Fairfield does Halloween well. That has been the case for as long as most of us can remember. But those who remember 2019 will know that it is possible to do these things too well. After several years of putting on a pretty good show and gradually drawing bigger crowds through word of mouth, by 2018 word had reached local media outlets – including HitchinTV, whose video from that year showing ‘Boonel Walk’ in all its glory can be seen at this link: https://www.hitchintv.co.uk/portfolio/halloween-on-brunel-walk/

There’s no denying it was glorious, and we basked in the attention. But the following year, the whole world descended. It was estimated that there were more than 1,000 additional vehicles on our roads on the evening of 31 October 2019 – and our roads struggle at the best of times. There was gridlock for hours on end, residents couldn’t get home, drivers became frustrated and careless, parents feared for their children’s safety, grass verges were churned up and paths blocked by irresponsible parking, Brunel Walk was filled with heaving crowds and all but impassable, numerous residents ran out of treats (in spite of having bought in kilos upon kilos of them) and had to close up early, and, most importantly, children were reporting that it wasn’t much fun.

Roll forward to this year. After the choas of 2019 followed by two years in which spooky season had effectively been cancelled by Covid, nobody was quite sure what to expect in 2022. There was a chance that people had forgotten all about it, wasn’t there? There was hope of a quiet local celebration – until local magazine Living Life published a very complimentary article last month reminding everyone how well we do Halloween in Fairfield, which it was feared had advertised to 16,000+ homes across a large chunk of Central Bedfordshire that this was the place to be this year, with a link to that video.

That spooked us. Even more people would come, it was sure to be a disaster… lots of the houses in Brunel Walk had changed hands since October 2018, several of the people in the video had moved away; there wouldn’t even be a show for all the people who would come! Several residents complained, prompting an apology from Living Life, but unfortunately there wasn’t time for a printed retraction. Fairfield Parish Council went into damage control mode, placing a banner at the entrance to Fairfield Park announcing that there were no events planned, which they hoped would act as a deterrent, and repeating the same message across social media… and we waited to see what would happen.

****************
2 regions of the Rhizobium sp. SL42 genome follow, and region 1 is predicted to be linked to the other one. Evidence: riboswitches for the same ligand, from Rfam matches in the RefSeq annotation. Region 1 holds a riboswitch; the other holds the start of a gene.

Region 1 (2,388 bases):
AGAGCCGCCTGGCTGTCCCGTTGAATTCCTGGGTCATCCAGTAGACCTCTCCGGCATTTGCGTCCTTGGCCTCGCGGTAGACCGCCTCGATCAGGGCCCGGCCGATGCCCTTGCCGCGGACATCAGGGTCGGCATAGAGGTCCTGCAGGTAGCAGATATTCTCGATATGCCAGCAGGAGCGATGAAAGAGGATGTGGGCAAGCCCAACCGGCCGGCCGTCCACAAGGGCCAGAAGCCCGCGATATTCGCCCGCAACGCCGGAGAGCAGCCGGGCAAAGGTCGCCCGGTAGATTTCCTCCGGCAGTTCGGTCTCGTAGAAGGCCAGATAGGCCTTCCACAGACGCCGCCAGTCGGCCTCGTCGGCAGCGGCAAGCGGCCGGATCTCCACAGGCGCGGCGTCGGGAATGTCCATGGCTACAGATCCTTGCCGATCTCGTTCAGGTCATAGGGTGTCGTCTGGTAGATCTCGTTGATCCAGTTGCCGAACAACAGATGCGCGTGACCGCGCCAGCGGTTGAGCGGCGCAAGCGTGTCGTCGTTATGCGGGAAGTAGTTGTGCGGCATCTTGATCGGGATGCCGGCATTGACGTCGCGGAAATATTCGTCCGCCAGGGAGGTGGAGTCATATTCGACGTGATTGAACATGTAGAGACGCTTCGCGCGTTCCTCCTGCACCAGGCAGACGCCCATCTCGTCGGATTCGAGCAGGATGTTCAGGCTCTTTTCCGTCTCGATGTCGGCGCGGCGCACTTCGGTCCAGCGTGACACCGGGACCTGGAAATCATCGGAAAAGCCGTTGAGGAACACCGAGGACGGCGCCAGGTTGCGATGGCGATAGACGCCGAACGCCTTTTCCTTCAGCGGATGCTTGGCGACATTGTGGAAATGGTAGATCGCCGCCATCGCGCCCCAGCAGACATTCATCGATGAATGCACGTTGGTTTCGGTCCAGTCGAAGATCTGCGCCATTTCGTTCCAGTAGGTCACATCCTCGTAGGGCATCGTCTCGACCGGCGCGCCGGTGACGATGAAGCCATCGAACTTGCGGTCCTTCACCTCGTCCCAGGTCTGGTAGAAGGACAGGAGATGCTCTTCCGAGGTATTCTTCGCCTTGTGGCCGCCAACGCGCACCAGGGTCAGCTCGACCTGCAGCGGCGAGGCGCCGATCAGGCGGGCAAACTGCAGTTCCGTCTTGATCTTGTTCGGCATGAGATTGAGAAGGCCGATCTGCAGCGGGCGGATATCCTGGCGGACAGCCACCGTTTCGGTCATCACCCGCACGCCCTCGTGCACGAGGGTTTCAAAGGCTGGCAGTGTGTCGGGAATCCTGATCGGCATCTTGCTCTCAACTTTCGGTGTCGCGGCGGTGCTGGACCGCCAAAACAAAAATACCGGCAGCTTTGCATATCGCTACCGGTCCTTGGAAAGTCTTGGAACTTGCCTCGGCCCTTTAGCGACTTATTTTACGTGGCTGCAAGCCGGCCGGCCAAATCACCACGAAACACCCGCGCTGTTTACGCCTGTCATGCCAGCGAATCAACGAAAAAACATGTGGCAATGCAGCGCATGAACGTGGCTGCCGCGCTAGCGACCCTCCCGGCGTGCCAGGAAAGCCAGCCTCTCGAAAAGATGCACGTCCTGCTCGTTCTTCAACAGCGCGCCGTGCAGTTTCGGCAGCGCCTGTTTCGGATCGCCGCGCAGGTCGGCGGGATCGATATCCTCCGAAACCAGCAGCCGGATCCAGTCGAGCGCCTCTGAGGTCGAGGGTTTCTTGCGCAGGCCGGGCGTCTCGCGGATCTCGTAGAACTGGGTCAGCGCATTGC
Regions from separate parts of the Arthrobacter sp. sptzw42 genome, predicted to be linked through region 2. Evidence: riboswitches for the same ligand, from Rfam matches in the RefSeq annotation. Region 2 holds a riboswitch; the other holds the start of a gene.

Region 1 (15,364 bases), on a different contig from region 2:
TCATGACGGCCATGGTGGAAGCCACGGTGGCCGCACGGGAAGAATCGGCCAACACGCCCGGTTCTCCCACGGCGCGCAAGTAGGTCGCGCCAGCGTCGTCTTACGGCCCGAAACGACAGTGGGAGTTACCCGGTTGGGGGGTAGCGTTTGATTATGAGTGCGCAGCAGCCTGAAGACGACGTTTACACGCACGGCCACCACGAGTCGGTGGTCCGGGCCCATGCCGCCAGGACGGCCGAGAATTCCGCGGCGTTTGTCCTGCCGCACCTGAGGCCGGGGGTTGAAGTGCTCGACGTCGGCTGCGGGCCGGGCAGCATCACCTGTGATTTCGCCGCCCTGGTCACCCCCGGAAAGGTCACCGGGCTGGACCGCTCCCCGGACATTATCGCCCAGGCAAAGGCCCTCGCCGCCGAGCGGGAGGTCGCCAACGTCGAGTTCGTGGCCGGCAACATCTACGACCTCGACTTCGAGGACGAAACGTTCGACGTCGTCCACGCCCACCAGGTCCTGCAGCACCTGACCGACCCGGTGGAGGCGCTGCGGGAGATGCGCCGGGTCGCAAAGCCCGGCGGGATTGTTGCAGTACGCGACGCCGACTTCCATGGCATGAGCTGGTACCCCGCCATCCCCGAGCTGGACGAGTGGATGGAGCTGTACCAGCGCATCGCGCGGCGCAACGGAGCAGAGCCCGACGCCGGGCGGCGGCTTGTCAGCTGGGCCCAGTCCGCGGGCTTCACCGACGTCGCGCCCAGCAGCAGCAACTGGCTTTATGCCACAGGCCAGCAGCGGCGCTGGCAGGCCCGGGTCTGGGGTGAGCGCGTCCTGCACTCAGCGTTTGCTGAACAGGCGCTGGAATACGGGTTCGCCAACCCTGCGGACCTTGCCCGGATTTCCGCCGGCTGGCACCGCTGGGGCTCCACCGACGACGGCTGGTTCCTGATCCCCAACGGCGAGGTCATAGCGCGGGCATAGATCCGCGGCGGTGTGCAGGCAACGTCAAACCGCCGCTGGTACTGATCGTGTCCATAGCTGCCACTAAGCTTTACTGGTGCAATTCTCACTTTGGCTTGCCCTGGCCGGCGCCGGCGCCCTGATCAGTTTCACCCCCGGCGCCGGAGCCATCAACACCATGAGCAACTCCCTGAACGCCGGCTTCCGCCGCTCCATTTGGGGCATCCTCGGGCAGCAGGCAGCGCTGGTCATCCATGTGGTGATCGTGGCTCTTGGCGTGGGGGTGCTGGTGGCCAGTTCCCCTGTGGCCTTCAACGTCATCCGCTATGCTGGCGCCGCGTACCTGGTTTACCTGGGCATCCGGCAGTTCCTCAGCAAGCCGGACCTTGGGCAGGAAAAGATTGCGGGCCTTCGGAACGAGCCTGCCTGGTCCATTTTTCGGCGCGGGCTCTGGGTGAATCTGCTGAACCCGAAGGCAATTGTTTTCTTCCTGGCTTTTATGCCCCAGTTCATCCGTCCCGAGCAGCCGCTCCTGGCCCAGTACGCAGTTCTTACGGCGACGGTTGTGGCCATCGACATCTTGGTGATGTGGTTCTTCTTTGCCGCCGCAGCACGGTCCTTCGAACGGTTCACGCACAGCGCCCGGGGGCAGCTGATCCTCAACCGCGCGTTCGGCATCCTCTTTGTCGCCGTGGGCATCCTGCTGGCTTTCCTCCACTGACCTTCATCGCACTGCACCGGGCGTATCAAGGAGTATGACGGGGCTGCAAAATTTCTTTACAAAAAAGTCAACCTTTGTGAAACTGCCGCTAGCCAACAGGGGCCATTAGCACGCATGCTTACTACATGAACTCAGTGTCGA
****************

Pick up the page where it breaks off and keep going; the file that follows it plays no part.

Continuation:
In the end, there were a few big groups who had obviously driven in, but not enough of them to cause any real problems. A sprinkling of rain helped to prevent people from lingering too long and crowds building up, but wasn’t enough to put a dampener on the evening. There were plenty of people out and about, and a good atmosphere on the streets. Aside from a few reports of older children taking advantage of bowls of sweets left outside houses by helping themselves to more than the intended one each, the word was that all the trick or treaters were very polite and the whole event was a lot of fun. Admittedly there were quite a few irritated people in cars stuck around Tesco, but only for about half an hour – which, let’s face it, was not as bad as we had expected. We’ve often seen the like when school pickup time coincides with a Tesco delivery.

Speaking of Tesco, they made the bold decision to leave the eggs on the shelves, running the risk that they would get into the wrong hands – but that didn’t happen. That’s how pleasant it all was. No tricks, plenty of treats, and even some leftovers.

Brunel Walk, the centre of Fairfield’s Halloween celebrations for as long as anyone can remember, put on a good show for Fairfield’s children as always. The street-wide decorations were gone, and with them the crowds, but several individual houses were decorated and accepting trick or treaters, as were many others across Fairfield. By all accounts this was a positive change. There’s just something about ringing the doorbell and saying ‘trick or treat’ that is a bit more special than joining a queue of people to retrieve a sweet from a bowl.